On a road trip, Nic and two friends are drawn to an isolated area by a computer genius. When everything suddenly goes dark, Nic regains consciousness – only to find himself in a waking nightmare.
The Signal, William Eubank’s second stab at directing, poses two common enemies against each in a war older than time itself: the heart over the mind. As human beings, do we strive more for logic, or are we happy to be led by our emotions?
When we first meet our hero, Nic (Brenton Thwaites), he is a friend and a lover, but moreover, he’s a critical thinker. Seeing a child struggle with the complexities of a claw crane, he takes pity on the sprog by giving him a cheat code, so to speak, that will ensure complete success in winning a toy. To Nic, who has muscular dystrophy, life is a logical sequence of events with determined outcomes. Unfortunately for him, it refuses to remain so.
Whilst taking his girlfriend, Hayley (Olivia Cooke), to her college in California, with best friend Jonah (Beau Knapp) in tow, Nic rekindles an online fight with a hacker known as NOMAD. Wanting to have it out with NOMAD in person, Nic and Jonah, much to Hayley’s chagrin, pinpoint where he or she lives. What they find is a dark and abandoned domicile.
Up until this point it seems The Signal is wearing its genre on its sleeve. The spooky house, the kids with cameras… We’ve seen all this before, right? But from out of nowhere the film throws a left hook that leaves you spinning. Upon recovery, we find Nic is confined to a wheelchair in medical center of some kind. With his friends missing and no idea how he got there, the only source of information he has is a doctor in a HAZMAT suit who resides over him, played by Laurence Fishburne. And the shrink-wrapped doctor is more concerned with finding out what Nic knows about NOMAD.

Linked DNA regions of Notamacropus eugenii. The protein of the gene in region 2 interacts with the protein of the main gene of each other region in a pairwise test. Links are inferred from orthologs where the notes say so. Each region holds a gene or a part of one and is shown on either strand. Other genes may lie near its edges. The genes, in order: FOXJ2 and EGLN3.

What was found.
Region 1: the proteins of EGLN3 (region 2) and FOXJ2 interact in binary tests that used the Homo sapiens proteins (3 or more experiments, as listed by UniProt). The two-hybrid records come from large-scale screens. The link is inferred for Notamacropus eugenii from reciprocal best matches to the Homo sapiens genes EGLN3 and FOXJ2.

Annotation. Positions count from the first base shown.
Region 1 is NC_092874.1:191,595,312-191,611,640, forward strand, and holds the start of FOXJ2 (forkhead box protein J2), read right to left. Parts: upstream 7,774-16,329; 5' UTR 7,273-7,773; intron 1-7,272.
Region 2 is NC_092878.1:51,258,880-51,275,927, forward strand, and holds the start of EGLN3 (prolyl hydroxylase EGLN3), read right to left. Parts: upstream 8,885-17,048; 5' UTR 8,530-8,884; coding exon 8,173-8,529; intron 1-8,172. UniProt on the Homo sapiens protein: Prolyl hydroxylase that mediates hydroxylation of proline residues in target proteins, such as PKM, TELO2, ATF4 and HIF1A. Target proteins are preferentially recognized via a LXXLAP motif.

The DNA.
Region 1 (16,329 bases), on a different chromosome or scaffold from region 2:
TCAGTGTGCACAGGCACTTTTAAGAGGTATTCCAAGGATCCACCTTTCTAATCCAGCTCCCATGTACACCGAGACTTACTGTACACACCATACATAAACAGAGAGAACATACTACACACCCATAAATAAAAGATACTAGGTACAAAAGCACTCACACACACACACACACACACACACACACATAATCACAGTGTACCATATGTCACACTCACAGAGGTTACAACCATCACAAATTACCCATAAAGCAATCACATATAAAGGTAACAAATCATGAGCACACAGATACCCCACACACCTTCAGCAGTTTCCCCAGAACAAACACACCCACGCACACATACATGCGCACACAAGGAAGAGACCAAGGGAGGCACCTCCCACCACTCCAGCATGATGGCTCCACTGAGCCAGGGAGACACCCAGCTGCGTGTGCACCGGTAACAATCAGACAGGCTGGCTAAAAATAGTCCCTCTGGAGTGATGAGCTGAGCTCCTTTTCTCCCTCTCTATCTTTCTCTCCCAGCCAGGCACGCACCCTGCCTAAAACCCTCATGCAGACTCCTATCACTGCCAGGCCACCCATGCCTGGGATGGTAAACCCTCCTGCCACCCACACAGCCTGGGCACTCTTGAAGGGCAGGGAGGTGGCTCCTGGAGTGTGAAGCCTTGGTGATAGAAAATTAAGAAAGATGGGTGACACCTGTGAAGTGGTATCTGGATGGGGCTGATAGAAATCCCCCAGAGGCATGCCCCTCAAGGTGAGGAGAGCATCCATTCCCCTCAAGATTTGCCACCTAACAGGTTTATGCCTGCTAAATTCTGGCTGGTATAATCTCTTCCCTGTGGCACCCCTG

From this point on, The Signal becomes a large logic puzzle as Nic tries to piece together the events that led to his incarceration. This is probably the movie at its least decipherable, as Nic discovers the extent of NOMAD’s influence and Fishburne waxes lyrical about the merits of the humble pen. If this film is about logic over emotion than this the chapter where you need to show your working-outs.
Once we step out of its confines into the larger world, The Signal clocks you again with a right hook. Changing tact again, the film’s emotional side begins to take over. It’s here that Eubank constructs elaborate and engaging set pieces that owe some debt to Neill Blomkamp’s District 9 and pretty much anything by David Lynch, as faceless soldiers go up against machine in a flurry of explosions, whilst Fishburne looks on from the confinement of his suit. Whilst exhilarating to watch, this is probably the point at which The Signal becomes perilously close to unraveling. Having spent a lot of time dropping breadcrumbs for us to follow – one of which is so large it may as well be a loaf of bread – everything comes to a head as Nic’s fate, the truth about NOMAD and the machinations of Fishburne’s superiors are all laid bare.
And whilst the pieces do fit together, I’m not sure I’m completely satisfied with the resolution. It doesn’t jump out of nowhere, but having revealed its goodies, The Signal seems resolutely against doing anything else after the fact. It’s like reading a really good book, thinking the last chapter has been ripped out, but discovering that was the author’s intent. You feel a little cheated.
The Signal, whilst a tad po-faced, is an interesting piece of intelligent sci-fi that lets itself down by asking its audience to accept both too much information and too little explanation in it’s resolution. That may read like a contradiction in terms, but it’s the best way to explain a film that makes you ask ‘but why?’ a bit too much.
So how does this fit in with the theme of heart over mind? Logically, The Signal makes sense. Emotionally, I wanted more.